The story of convict Sarah Rooney is a remarkable one.[1] She was twenty-five years old when she arrived in Van Diemen’s Land (VDL) on 26 December 1841. Earlier that year, she had been convicted of stealing money in her native Sligo, County Fermanagh, Ireland, and had been sentenced to transportation for seven years. Assigned to free settlers as a house servant upon arrival, she was soon in trouble with the law again. Between February 1842 and November 1846, she was charged with a number of new offences and punished severely for them. In 1847, however, two circumstances changed her life completely. First, she was granted a ticket of leave and, now able to find her own employment, was never charged with an offence again. Second, she married. Although the marriage was not a success – her husband deserted her after ten years – she emerged from it with a new sense of purpose and became a successful businesswoman. By the time she passed away, at the age of sixty-three in 1879, she was a relatively wealthy woman. In her will, she left £550.00, an astonishing sum for one who had arrived as a convict, single, penniless and alone, forty years earlier.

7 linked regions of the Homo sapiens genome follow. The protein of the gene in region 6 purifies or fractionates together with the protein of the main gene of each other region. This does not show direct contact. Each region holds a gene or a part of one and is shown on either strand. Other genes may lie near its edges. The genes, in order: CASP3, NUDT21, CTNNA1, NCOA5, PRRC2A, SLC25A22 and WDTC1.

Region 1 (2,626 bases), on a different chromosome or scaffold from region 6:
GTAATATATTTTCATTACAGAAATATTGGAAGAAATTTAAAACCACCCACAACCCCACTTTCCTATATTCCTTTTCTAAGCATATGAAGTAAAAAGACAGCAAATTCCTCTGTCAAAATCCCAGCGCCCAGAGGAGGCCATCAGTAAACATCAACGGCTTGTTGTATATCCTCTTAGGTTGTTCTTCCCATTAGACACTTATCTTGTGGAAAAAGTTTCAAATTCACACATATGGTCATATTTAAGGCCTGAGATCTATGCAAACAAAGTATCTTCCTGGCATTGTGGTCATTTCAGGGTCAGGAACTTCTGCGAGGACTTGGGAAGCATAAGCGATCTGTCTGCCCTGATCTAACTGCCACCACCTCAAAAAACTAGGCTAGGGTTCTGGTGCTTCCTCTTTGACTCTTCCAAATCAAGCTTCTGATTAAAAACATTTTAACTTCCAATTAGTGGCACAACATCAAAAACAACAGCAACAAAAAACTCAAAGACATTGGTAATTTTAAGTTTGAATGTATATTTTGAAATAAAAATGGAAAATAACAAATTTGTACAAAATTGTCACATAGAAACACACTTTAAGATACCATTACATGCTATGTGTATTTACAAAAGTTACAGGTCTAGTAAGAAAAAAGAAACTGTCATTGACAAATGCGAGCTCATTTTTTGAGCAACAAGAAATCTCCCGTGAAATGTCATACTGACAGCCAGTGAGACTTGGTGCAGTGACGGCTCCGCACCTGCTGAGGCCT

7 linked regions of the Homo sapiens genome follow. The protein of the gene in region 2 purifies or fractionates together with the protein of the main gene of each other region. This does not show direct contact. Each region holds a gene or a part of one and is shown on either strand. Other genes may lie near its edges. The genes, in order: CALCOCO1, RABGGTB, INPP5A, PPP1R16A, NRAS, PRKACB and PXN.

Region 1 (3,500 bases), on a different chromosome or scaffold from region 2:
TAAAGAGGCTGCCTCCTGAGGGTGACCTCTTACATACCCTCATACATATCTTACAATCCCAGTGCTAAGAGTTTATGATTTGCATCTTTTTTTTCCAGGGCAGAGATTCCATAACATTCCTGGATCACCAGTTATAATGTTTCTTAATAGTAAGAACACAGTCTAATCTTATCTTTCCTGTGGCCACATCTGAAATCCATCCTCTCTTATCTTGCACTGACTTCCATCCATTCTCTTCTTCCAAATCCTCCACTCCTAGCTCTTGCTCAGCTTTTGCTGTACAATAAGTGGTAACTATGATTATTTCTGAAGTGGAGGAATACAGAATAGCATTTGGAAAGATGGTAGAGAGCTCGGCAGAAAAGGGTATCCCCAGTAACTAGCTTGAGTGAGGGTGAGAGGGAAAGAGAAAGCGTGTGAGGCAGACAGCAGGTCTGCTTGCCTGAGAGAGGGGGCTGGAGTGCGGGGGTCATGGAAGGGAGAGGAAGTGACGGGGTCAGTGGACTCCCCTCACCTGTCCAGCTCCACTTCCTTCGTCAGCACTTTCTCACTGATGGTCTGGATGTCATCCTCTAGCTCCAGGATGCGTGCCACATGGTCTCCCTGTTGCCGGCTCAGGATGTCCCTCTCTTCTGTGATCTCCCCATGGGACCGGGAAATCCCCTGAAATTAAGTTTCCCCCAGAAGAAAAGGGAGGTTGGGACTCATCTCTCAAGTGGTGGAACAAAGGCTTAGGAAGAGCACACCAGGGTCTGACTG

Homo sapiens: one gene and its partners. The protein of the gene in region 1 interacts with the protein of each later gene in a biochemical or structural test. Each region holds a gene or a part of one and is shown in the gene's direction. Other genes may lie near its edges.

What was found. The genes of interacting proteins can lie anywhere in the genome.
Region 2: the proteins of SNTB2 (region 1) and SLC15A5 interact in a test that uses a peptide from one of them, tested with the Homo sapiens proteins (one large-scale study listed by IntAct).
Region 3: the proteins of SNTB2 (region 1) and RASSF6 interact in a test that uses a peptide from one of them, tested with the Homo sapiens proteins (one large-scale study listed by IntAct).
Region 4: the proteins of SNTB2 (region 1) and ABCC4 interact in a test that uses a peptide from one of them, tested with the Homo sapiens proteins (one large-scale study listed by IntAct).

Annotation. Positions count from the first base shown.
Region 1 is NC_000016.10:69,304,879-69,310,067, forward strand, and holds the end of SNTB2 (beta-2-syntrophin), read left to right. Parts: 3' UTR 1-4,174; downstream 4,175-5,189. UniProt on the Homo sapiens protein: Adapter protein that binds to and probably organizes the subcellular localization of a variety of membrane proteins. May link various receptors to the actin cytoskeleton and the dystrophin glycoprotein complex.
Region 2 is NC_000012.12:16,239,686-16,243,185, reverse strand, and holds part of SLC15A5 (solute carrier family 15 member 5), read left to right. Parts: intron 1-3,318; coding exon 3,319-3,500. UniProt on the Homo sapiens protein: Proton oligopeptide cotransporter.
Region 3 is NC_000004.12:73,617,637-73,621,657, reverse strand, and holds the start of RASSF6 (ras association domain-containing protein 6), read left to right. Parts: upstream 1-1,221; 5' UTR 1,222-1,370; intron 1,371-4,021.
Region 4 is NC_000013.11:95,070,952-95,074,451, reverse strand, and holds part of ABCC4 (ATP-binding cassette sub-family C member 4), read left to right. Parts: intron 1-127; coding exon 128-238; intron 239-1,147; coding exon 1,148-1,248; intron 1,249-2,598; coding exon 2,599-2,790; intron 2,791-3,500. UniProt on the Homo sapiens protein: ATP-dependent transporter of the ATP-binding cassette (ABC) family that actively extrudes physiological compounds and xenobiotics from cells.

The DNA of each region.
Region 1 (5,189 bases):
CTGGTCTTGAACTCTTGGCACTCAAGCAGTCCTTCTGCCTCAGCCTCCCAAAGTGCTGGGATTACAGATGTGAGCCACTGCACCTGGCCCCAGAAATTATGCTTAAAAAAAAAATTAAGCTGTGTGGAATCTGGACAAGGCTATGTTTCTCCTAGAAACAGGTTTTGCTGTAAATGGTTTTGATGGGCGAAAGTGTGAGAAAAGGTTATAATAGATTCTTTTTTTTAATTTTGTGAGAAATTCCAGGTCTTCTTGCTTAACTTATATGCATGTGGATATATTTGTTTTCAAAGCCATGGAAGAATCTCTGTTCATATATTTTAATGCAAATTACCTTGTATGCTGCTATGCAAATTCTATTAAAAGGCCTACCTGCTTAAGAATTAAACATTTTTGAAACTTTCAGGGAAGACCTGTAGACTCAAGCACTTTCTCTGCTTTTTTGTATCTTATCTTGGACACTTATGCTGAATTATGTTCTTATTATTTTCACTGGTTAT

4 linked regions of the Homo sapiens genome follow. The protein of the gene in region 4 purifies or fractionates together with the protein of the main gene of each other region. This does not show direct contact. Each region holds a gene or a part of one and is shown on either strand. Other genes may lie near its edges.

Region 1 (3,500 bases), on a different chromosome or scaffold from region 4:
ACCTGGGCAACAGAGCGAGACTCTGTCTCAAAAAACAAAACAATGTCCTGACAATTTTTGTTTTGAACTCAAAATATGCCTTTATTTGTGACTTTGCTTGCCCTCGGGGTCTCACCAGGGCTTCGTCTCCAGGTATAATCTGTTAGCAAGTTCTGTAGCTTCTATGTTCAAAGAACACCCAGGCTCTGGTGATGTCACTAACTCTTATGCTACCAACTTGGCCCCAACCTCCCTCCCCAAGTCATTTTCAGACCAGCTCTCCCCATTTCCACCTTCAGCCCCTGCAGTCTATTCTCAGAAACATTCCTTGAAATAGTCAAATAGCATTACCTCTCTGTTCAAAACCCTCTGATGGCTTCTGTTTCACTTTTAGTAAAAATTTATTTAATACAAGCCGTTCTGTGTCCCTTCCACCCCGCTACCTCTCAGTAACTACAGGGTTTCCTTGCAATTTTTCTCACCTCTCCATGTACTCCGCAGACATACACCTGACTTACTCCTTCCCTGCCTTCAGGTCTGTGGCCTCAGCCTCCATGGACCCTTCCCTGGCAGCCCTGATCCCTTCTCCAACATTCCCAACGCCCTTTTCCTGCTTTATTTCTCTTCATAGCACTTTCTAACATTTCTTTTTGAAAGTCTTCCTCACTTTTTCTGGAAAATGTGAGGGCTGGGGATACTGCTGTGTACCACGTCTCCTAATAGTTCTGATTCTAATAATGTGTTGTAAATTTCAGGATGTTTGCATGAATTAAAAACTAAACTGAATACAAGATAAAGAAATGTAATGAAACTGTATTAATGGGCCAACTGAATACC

This is her story:

 

[1] Conduct Record: CON40-1-8, image 214; Description List: CON19-1-3, image 78; Police No: 246; FCRC ID: 9234.

 

 

 


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For academic referencing (suggestion only) Database: [http address], FCRC Female Convicts in Van Diemen’s Land database, entry for xxxx ID no xxx, accessed [date].

For academic referencing (suggestion only) Website:  Female Convicts Research Centre Inc., accessed [date] from [http address].